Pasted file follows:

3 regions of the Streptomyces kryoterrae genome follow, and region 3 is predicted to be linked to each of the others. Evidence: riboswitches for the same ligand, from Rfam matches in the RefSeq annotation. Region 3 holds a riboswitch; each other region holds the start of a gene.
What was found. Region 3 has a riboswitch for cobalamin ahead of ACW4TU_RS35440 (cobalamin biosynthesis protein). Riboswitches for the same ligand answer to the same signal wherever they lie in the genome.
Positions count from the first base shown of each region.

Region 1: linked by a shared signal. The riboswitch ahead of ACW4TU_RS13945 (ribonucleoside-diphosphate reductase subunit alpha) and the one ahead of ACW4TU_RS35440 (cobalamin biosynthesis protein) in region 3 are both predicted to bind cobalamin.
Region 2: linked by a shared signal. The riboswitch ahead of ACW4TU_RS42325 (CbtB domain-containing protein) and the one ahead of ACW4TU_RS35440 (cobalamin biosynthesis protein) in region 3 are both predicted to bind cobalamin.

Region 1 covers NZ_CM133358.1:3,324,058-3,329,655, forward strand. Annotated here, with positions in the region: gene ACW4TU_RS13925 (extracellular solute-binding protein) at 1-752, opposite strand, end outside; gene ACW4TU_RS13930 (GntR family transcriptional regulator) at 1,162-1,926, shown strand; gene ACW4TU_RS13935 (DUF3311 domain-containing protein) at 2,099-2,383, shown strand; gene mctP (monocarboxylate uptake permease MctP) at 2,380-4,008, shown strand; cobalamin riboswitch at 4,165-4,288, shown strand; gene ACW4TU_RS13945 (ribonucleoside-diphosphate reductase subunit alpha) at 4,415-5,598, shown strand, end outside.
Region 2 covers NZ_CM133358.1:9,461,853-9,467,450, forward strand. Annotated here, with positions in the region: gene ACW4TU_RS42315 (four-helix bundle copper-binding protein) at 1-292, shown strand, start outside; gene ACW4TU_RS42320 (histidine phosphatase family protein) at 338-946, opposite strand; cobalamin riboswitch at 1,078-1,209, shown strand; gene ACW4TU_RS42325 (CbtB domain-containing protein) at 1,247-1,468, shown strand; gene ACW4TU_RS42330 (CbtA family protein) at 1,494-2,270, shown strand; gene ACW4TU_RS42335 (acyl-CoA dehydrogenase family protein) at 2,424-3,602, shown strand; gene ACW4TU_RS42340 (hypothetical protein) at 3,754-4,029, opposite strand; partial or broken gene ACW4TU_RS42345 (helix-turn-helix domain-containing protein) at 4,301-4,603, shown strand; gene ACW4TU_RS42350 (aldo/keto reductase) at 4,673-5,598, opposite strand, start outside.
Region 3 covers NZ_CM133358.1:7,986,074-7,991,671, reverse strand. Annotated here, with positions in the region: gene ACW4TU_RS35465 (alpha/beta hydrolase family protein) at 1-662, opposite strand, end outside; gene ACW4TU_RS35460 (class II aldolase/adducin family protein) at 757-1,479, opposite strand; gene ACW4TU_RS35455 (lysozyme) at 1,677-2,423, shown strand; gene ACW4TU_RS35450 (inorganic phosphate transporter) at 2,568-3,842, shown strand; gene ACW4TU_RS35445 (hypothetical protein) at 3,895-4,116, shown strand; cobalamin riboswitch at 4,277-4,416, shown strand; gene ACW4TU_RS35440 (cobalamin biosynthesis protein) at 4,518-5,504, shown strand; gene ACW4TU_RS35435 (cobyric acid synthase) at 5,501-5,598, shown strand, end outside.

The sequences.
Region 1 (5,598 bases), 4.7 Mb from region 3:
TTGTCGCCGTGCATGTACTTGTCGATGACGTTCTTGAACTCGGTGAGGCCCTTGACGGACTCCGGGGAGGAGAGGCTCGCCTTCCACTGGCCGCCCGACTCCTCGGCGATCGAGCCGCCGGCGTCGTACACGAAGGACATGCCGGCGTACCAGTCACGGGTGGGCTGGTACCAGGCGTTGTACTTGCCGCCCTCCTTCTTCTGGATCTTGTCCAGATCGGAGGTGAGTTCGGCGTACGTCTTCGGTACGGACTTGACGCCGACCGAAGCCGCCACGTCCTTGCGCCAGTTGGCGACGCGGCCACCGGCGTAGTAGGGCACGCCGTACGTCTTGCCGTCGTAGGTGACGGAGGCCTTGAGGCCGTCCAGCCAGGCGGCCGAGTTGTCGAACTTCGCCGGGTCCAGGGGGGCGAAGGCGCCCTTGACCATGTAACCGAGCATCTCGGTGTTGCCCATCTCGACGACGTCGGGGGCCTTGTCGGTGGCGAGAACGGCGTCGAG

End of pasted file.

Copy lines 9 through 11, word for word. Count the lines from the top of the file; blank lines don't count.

The sequences.
Region 1 (5,598 bases), 4.7 Mb from region 3:
TTGTCGCCGTGCATGTACTTGTCGATGACGTTCTTGAACTCGGTGAGGCCCTTGACGGACTCCGGGGAGGAGAGGCTCGCCTTCCACTGGCCGCCCGACTCCTCGGCGATCGAGCCGCCGGCGTCGTACACGAAGGACATGCCGGCGTACCAGTCACGGGTGGGCTGGTACCAGGCGTTGTACTTGCCGCCCTCCTTCTTCTGGATCTTGTCCAGATCGGAGGTGAGTTCGGCGTACGTCTTCGGTACGGACTTGACGCCGACCGAAGCCGCCACGTCCTTGCGCCAGTTGGCGACGCGGCCACCGGCGTAGTAGGGCACGCCGTACGTCTTGCCGTCGTAGGTGACGGAGGCCTTGAGGCCGTCCAGCCAGGCGGCCGAGTTGTCGAACTTCGCCGGGTCCAGGGGGGCGAAGGCGCCCTTGACCATGTAACCGAGCATCTCGGTGTTGCCCATCTCGACGACGTCGGGGGCCTTGTCGGTGGCGAGAACGGCGTCGAG